Exhausting? Confusing? Overwhelming? Aggressive? A little gross? Yes. But also, fun, exciting, adventurous, hysterical, delightful, mysterious and intriguing. Our boys will rise to the level of expectation that we speak into their lives. Every word spoken makes an impact—great or small. We have a choice in our actions and the words we use to either build them up or tear them down. I am tired of media portraying men as stupid, ignorant, unnecessary and infuriating. I am tired of hearing words directed to boys that cut them at the knees instilling the lies of our culture promising them to grow to be as inadequate as the society around us.

Boys need moms who will speak words of life into their thirsty souls. They need moms who will expend their every waking, exhausted moments loving well by building up and not tearing down, watering instead of neglecting, listening instead of criticizing,  affirming while refusing slander.

And that goes for what is said about them as well. Our friends can be told the hysterical, crazy, infuriating moments that make up our lives as moms of boys, but it must be done in a way that does not jeopardize the relationship we have with our boys. Our opinions of them matters to them. A son wants to make his mom proud, to see her smile. Why would we diminish his view?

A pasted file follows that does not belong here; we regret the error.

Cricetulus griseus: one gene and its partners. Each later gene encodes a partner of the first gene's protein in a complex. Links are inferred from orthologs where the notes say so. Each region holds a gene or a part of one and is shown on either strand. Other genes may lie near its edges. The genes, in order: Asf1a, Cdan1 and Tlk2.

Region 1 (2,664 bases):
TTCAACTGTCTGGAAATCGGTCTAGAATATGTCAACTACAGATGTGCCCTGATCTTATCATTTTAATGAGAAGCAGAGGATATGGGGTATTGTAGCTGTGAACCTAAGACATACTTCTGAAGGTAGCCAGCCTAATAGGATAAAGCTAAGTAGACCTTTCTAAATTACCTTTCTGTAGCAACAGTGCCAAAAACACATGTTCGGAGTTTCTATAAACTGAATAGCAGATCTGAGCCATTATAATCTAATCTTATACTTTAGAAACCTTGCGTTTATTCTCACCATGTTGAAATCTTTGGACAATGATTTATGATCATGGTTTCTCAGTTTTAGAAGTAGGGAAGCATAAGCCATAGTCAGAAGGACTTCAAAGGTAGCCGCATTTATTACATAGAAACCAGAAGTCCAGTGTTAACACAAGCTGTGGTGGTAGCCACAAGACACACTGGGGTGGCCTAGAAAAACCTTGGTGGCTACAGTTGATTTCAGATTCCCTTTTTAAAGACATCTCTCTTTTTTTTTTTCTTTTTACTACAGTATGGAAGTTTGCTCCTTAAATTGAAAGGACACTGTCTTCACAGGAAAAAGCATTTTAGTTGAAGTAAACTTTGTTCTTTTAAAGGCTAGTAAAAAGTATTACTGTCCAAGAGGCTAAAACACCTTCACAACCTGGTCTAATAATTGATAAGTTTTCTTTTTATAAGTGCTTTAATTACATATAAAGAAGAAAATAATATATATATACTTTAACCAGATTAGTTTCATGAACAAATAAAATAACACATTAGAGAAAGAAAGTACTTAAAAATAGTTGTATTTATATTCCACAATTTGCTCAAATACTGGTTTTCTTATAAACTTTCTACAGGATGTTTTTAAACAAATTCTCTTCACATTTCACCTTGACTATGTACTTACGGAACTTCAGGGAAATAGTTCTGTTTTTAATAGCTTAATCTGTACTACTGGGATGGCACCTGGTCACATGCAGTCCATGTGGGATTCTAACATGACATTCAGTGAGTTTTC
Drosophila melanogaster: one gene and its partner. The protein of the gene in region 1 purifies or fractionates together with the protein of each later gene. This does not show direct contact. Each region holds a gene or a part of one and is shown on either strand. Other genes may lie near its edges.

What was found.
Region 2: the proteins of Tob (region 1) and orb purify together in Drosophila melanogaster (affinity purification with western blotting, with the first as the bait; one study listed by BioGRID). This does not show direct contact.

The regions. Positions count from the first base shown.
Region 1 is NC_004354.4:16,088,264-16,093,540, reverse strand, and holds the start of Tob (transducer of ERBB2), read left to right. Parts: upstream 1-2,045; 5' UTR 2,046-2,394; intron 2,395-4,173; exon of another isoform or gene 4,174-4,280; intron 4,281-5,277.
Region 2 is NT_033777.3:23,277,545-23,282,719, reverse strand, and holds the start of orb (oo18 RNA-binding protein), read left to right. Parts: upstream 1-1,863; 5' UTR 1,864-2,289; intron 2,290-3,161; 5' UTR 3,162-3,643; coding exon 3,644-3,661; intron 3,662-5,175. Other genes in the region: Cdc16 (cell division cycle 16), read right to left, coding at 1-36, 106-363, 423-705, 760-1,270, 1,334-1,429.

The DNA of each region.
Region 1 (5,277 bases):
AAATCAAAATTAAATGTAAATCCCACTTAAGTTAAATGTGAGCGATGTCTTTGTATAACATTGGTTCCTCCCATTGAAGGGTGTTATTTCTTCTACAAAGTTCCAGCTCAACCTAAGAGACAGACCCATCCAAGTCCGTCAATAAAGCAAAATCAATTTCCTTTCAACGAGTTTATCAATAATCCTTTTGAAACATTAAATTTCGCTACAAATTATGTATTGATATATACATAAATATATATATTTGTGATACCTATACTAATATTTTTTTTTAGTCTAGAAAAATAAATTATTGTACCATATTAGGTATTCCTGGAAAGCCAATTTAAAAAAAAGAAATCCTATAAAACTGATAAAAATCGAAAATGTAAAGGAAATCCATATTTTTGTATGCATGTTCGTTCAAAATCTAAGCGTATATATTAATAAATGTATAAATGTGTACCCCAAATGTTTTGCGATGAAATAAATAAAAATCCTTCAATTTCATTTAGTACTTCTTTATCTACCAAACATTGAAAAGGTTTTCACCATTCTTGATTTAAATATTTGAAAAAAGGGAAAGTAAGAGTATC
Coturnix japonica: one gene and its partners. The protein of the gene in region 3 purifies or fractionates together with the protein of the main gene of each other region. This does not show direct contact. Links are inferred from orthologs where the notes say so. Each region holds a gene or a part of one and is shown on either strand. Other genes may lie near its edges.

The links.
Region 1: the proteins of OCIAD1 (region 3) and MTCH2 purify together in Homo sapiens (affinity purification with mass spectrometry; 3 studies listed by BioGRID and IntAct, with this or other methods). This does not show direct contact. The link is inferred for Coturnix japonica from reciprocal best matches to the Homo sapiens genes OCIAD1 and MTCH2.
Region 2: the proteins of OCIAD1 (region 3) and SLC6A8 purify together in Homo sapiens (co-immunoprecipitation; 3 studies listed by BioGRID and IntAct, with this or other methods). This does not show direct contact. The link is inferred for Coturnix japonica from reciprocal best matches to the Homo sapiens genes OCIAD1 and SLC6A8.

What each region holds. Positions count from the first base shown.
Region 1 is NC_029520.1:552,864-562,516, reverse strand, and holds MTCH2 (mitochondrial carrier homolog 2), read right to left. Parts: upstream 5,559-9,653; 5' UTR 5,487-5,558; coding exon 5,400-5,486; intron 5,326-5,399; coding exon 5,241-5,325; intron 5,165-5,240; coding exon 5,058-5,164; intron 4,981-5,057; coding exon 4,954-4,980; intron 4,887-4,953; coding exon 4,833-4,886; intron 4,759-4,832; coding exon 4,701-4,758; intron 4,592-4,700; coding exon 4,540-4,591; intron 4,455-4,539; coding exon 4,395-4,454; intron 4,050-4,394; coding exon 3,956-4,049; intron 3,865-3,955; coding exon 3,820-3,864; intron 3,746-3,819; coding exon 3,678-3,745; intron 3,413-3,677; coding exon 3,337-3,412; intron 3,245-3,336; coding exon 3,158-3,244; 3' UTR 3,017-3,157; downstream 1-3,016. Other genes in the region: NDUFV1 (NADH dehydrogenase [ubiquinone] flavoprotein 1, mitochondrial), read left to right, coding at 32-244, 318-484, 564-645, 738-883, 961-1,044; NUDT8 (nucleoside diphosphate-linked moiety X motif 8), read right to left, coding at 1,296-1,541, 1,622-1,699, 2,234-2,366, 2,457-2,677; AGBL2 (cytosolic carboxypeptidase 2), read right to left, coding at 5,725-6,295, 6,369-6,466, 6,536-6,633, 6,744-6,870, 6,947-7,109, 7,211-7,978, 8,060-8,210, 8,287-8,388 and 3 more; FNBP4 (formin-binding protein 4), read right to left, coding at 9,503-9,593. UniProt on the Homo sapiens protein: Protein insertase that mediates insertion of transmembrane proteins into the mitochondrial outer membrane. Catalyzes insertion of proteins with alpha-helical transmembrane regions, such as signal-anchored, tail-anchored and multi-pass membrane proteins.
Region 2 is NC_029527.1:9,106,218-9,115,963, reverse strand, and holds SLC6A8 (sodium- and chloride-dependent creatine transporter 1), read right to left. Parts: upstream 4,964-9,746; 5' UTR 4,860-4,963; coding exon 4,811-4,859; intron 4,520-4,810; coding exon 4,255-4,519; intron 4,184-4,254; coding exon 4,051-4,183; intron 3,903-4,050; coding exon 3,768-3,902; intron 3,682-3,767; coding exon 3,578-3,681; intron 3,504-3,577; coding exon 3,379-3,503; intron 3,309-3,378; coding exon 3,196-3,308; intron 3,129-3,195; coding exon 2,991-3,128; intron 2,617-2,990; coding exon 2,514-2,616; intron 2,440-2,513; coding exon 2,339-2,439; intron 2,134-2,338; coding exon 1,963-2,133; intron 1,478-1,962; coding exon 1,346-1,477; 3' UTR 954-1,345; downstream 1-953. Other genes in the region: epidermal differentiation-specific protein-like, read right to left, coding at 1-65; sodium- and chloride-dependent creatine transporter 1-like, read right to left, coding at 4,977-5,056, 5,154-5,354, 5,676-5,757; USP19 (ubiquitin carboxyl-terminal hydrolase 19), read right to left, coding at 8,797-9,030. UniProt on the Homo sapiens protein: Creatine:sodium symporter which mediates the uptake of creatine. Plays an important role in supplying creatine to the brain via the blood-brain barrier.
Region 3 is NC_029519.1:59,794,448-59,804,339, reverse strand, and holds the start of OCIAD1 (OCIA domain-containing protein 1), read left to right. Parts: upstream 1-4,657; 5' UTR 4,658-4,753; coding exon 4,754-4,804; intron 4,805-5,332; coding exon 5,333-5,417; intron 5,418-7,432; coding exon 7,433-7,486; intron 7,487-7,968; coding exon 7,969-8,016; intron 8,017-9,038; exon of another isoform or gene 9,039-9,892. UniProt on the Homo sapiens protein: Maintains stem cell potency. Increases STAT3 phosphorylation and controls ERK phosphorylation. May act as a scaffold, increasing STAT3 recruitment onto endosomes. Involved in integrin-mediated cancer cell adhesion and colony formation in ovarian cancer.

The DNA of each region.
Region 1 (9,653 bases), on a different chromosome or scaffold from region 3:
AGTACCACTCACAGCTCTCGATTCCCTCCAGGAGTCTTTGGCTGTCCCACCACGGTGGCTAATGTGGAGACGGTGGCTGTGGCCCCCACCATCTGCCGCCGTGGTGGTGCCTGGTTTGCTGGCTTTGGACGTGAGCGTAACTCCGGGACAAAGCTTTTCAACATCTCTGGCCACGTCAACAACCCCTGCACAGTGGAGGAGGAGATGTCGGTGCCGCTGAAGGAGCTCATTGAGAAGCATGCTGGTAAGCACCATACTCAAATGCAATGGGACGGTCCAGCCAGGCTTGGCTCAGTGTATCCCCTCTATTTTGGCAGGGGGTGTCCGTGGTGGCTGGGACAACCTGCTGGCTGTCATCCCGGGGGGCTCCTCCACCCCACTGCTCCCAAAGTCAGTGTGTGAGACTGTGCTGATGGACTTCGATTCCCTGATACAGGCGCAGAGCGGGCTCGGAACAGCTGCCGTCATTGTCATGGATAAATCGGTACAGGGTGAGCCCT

Our boys are men in training to lead, and we can either raise them up or shut them down. They will rise to the level of the bar that not only we set, but the ones we allow others to set for them as well. That bar often determines the path they will choose to travel. You know that old saying, “It takes a village…?” While true, we need to be vigilant about who is allowed within the village to speak into the life of our boys as we seek to raise men. It’s words and actions that will mold the heart and mind setting boys up for either failure or success, confidence or shame, security or weakness.

Will we ever be able to do this mothering thing perfectly? Absolutely not. Do I have to apologize on almost a daily basis? You better believe it. Do some days feel like a battle instead of a joy ride? Yes, but that’s what I signed up for when I chose the role of Mom. But this I know, when my kids lay their heads down at night, regardless of whether it was a good day or bad, they know they are my favorites, and I’d pick them every single time.